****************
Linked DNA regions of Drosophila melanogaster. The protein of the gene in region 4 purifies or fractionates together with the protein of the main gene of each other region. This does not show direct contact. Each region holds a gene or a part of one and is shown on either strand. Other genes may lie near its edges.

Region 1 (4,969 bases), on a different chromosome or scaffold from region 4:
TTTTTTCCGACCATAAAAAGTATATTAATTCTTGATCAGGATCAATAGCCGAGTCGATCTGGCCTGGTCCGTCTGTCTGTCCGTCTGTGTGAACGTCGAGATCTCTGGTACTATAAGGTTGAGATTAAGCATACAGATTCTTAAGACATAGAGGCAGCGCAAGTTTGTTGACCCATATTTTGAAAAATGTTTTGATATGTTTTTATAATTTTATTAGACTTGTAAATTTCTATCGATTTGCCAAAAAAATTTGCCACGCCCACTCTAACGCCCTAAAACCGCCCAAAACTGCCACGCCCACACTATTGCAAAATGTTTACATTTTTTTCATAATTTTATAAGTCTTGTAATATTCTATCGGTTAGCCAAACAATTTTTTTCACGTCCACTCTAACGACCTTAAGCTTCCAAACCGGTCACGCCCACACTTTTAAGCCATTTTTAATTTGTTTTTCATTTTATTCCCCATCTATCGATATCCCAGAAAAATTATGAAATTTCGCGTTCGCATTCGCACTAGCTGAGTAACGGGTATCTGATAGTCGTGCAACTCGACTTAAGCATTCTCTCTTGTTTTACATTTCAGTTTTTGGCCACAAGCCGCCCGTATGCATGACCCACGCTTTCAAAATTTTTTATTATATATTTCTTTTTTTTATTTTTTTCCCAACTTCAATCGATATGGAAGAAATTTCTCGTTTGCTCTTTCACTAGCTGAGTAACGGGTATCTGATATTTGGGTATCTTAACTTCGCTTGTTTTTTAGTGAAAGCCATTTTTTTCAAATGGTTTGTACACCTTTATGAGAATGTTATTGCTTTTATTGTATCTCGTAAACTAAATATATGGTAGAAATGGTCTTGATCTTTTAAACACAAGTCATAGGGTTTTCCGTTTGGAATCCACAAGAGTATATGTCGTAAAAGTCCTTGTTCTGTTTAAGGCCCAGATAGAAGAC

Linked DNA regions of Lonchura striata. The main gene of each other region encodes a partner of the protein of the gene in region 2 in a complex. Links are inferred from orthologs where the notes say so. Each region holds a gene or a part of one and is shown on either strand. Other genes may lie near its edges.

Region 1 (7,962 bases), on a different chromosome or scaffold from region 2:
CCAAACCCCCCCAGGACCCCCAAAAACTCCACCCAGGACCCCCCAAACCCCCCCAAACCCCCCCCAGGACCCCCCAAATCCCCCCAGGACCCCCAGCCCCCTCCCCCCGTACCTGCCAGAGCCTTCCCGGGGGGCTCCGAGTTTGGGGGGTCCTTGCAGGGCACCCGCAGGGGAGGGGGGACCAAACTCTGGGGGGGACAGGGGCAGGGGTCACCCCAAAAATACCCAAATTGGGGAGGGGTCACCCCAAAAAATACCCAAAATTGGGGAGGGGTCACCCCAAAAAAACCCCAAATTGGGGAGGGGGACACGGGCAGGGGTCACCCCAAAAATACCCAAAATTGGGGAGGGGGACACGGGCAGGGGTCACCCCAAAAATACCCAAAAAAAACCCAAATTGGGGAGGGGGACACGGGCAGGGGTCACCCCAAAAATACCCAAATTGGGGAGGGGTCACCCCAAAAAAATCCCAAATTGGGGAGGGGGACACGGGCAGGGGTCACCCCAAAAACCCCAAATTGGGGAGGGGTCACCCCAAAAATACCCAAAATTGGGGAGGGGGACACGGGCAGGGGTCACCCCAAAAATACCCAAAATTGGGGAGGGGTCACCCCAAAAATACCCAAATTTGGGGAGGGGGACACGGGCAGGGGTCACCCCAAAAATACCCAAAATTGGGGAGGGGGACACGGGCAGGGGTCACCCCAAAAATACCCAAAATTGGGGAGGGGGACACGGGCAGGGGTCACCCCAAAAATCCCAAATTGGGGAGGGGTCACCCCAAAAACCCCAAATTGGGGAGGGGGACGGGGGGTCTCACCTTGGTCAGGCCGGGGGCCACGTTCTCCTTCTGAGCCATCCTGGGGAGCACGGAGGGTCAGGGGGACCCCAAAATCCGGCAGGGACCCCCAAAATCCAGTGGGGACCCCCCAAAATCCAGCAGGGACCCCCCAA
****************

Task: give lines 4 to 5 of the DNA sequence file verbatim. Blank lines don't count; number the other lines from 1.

Linked DNA regions of Lonchura striata. The main gene of each other region encodes a partner of the protein of the gene in region 2 in a complex. Links are inferred from orthologs where the notes say so. Each region holds a gene or a part of one and is shown on either strand. Other genes may lie near its edges.

Region 1 (7,962 bases), on a different chromosome or scaffold from region 2: